An Overview of Pranayama Yoga Breathing

MBV   January 6, 2016

Yoga Pranayama Breathing

The power of breath is what keeps us alive and connected to the environment on a cellular level. The breath is an essential component to life and something that we almost never use to it’s full potential.

You may not realize how beneficial proper breathing can be, but this natural function of your body holds the ability to enhance every aspect of how you experience life.

Your breath keeps you alive by giving the body what it needs. By strengthening this interaction you are nourishing your body with optimal nourishment and energy instead of merely surviving. Through enhanced breathing you are tapping into an abundance of superior life force.

We associate exercise with physical activity and strenuous movement, but breathing is something that also needs to be developed, trained, and optimized.

In yogic philisophy, Pranayama Yoga breathing is considered to be the science of breath  — a technique to help prepare the mind and body for meditation. Pranayama yoga breathing is a long known secret to unlocking the true potential of our relationship with the breath.

Yoga Pranayama Breathing

Etymologically, the word Pranayama consists of two words: Prana and Yama. 'Prana' can be translated to mean life force or universal life energy, while 'Yama' means control. The combination of the two words would be used to mean 'control of the life force'.

This aspect of practice has been associated with the art of spiritual yoga where. Here, the practitioner is tapping into the life force that is always present on a quantum level for the sole purpose of maintaining of our body and the organs.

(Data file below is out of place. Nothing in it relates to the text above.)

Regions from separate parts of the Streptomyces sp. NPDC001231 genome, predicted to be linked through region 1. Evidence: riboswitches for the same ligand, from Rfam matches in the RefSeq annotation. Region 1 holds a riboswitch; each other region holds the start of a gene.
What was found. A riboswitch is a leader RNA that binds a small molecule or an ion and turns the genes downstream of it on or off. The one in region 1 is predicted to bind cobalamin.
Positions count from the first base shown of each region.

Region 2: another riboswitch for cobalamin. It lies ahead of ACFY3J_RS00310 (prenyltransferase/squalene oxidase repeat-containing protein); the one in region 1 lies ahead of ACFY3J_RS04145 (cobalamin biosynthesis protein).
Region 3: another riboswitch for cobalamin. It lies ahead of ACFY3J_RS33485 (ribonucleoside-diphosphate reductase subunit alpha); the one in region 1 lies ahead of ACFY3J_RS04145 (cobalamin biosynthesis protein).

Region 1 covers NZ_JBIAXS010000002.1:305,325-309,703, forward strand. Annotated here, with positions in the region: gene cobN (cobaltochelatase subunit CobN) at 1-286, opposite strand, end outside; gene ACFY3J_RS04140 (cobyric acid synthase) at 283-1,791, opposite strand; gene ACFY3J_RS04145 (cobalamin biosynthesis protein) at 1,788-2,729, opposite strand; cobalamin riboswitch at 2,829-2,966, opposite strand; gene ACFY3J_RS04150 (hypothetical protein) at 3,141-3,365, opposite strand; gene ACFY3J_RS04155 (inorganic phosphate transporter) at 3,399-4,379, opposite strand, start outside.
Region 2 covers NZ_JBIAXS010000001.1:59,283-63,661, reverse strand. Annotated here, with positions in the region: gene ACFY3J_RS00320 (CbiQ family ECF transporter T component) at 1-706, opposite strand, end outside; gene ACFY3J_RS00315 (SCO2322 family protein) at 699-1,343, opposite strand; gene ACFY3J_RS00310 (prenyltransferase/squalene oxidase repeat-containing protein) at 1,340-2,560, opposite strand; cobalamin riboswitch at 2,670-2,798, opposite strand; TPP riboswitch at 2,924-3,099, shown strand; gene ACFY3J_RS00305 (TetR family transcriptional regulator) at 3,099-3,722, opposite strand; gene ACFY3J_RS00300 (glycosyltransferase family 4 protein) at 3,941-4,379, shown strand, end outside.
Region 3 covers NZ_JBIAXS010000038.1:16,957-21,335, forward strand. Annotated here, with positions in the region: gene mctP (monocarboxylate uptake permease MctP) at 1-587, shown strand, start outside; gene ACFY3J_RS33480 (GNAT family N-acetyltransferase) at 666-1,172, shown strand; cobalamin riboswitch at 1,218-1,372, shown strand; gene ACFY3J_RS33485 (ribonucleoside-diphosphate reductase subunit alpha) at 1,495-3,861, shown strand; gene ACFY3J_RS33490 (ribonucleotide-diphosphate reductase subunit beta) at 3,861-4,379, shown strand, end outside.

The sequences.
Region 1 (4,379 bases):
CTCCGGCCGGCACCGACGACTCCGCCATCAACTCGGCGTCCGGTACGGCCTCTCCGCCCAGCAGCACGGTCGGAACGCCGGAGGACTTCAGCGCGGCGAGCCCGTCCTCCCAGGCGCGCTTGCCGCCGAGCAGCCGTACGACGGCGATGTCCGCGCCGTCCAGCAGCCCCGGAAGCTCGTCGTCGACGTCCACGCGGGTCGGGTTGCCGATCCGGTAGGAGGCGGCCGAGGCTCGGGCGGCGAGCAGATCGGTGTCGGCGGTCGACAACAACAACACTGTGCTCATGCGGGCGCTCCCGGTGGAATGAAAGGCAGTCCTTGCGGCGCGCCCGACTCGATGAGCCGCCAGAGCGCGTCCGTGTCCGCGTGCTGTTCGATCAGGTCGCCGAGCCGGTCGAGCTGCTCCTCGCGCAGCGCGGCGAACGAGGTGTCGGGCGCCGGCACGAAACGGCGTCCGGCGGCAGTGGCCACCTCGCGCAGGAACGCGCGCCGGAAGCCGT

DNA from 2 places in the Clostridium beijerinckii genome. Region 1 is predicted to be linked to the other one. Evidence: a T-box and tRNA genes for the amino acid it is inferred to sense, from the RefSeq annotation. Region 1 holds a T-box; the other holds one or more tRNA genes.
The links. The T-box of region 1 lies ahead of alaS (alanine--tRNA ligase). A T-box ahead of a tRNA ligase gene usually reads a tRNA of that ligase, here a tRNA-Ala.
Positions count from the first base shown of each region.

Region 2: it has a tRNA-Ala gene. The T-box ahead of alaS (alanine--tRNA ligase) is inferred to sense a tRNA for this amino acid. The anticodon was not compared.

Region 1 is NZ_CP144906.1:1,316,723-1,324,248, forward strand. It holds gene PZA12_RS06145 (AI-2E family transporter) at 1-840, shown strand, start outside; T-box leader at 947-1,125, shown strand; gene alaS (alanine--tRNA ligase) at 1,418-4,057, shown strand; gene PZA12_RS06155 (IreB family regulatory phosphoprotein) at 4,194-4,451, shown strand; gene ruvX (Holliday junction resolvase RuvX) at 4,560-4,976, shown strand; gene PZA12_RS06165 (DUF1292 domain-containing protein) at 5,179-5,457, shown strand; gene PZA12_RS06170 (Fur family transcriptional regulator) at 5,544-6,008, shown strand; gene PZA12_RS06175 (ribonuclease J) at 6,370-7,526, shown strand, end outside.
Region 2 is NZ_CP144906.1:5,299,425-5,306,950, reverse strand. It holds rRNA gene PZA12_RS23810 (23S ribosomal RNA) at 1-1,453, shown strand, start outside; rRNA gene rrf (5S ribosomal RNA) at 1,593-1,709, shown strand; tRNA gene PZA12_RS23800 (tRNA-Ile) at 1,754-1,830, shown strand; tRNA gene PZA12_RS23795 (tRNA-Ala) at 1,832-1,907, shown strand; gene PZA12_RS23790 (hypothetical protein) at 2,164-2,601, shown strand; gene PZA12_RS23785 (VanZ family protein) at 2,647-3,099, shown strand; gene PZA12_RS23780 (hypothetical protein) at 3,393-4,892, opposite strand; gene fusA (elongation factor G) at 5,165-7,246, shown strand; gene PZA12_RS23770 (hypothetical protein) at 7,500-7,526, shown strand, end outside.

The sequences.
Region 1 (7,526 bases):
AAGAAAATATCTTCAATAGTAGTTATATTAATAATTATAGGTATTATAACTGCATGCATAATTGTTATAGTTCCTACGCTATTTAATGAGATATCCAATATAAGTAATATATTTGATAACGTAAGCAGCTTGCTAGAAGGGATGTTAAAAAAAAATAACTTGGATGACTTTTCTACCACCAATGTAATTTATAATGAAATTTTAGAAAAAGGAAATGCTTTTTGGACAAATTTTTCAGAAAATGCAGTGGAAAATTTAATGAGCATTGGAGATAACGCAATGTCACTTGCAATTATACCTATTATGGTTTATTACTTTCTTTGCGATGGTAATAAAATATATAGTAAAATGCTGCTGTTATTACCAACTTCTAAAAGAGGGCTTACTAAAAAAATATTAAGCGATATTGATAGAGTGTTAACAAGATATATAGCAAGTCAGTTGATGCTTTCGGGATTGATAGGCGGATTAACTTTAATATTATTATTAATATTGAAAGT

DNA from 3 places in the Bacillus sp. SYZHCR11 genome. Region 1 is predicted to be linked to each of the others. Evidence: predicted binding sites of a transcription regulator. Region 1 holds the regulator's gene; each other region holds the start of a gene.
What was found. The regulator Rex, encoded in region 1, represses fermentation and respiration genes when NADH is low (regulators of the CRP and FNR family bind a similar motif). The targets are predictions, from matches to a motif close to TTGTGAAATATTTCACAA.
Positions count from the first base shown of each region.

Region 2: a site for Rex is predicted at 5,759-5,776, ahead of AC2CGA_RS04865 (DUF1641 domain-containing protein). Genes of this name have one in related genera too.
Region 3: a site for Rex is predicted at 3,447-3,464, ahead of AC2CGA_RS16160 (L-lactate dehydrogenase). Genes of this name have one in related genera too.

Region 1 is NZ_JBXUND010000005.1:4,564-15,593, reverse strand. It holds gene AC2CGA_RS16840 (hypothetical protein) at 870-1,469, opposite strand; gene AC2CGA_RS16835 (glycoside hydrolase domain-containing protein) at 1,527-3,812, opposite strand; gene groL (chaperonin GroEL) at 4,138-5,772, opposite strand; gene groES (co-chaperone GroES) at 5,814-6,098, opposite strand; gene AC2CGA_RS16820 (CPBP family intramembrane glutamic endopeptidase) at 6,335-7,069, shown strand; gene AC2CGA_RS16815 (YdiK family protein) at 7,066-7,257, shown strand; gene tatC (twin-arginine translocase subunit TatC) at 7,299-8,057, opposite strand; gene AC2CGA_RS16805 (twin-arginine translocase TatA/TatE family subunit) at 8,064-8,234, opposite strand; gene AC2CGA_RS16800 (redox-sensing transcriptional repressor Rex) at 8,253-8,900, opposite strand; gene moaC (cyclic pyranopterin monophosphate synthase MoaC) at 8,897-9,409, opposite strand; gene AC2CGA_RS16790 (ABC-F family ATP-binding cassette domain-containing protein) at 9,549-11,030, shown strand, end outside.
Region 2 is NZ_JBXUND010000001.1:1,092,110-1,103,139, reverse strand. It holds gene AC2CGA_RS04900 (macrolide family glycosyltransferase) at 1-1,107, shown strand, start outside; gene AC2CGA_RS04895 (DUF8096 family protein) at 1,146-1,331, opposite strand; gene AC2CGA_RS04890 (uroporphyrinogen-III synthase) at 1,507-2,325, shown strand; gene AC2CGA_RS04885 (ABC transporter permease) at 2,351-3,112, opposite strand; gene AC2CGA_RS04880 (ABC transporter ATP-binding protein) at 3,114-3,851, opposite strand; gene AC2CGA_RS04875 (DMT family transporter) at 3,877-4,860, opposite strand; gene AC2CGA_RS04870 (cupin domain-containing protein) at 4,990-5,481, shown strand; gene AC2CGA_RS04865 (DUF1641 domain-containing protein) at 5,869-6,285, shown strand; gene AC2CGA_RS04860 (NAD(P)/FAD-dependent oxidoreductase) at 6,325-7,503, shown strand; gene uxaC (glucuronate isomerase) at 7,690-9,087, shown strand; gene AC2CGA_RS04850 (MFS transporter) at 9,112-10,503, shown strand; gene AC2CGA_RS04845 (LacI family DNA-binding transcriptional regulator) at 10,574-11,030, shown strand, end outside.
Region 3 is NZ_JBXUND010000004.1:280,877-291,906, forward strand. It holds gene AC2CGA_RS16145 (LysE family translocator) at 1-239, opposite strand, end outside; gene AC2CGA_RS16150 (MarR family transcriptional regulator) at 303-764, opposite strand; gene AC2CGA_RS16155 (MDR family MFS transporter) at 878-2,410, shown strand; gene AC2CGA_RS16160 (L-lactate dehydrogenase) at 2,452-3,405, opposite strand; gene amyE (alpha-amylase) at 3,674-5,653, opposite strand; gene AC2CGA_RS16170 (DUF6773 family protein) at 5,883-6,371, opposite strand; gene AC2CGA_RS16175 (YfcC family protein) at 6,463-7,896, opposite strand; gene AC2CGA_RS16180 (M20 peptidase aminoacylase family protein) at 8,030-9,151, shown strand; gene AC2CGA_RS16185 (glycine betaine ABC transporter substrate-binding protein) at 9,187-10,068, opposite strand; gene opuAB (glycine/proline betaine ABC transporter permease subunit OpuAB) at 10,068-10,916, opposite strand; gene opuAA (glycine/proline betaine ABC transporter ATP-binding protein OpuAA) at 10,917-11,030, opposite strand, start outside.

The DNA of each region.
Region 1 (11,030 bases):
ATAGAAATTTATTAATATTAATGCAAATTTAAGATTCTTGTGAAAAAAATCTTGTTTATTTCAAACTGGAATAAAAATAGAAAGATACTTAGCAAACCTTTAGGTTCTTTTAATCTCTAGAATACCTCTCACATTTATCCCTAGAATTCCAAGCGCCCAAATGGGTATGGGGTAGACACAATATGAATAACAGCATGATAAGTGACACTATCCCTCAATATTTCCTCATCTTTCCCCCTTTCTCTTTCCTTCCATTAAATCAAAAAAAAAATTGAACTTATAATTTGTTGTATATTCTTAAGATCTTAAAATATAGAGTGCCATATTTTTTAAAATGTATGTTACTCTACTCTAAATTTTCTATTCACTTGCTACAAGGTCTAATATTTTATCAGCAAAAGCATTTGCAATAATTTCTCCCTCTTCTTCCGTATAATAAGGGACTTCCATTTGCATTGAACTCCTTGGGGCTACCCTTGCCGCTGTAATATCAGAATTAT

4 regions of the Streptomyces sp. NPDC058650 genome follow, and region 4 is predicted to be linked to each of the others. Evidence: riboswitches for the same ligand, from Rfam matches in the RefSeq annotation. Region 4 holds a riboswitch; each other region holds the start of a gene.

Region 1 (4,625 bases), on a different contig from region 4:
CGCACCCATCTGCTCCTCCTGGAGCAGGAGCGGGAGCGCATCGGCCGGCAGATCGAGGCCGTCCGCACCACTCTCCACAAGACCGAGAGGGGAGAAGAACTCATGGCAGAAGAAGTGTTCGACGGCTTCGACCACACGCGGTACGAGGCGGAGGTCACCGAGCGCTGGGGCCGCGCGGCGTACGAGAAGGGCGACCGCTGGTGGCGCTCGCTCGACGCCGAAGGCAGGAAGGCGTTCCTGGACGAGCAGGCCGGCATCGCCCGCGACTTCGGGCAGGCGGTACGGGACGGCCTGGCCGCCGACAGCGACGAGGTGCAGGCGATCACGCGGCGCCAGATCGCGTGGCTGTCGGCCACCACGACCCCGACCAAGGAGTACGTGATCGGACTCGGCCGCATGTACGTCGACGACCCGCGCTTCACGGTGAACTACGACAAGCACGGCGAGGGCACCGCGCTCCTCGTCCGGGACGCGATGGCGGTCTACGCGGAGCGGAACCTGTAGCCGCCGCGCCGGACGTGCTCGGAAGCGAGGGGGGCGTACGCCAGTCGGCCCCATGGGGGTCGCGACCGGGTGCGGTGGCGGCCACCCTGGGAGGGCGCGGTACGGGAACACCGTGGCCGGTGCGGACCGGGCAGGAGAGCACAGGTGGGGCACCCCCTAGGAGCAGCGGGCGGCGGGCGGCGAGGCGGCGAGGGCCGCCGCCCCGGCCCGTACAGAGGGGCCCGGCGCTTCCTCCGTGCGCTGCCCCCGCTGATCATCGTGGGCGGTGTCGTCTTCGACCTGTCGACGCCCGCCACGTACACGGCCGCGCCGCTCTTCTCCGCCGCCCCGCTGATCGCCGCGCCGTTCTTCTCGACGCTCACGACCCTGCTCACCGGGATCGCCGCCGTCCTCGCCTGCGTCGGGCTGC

In Yoga philosophy there are four stages of Pranayama:

  • Arambha – the commencement stage wherein the person's interest in Pranayama is awakened

  • Ghata – the stage where the three sariras merge to envelope the soul. The three sariras are gross, subtle, and causal.

  • Parichay– the stage where the yogi experiences the true knowledge and essence of Pranayama

  • Nispatti– the stage where the yogi goes beyond his physical body, and unites with the supreme

The simplicity of this technique makes it even more exciting. The mechanics involve understanding the breathing process. During inhalation, we take oxygen into the body which is then distributed to in the form of nourishing energy transforming and changing everything it comes in contact with.

Exhalation activates the disposal of carbon dioxide which contains toxic waste produced in our body. The purpose of pranayama yoga breathing is to balance the oxygen-carbon dioxide ratio. A perfect equilibrium is achieved by practicing this technique by learning how to control and optimize the breathing pattern.

Although seemingly simple, Pranayama Yoga breathing is a quite complex exercise when it comes to the cellular interaction between oxygen and the organism that is our body. When practicing intentional breathing, we are tapping into a perfectly natural process.

However, even though this is a an essential mechanism of the human body that keeps us alive and seems to always run smoothly without many problems, the pressures of life resulting from work, lifestyle and even family are so intense that we are more often than not neglecting our breathing.

Sometimes, we are barely breathing at all due to constricted anxiety. We end up taking fast and shallow breaths.This steals our vital energy and leaves the mind and body malnourished which may lead to the accumulation of toxins in the body causing disease and underlying illness.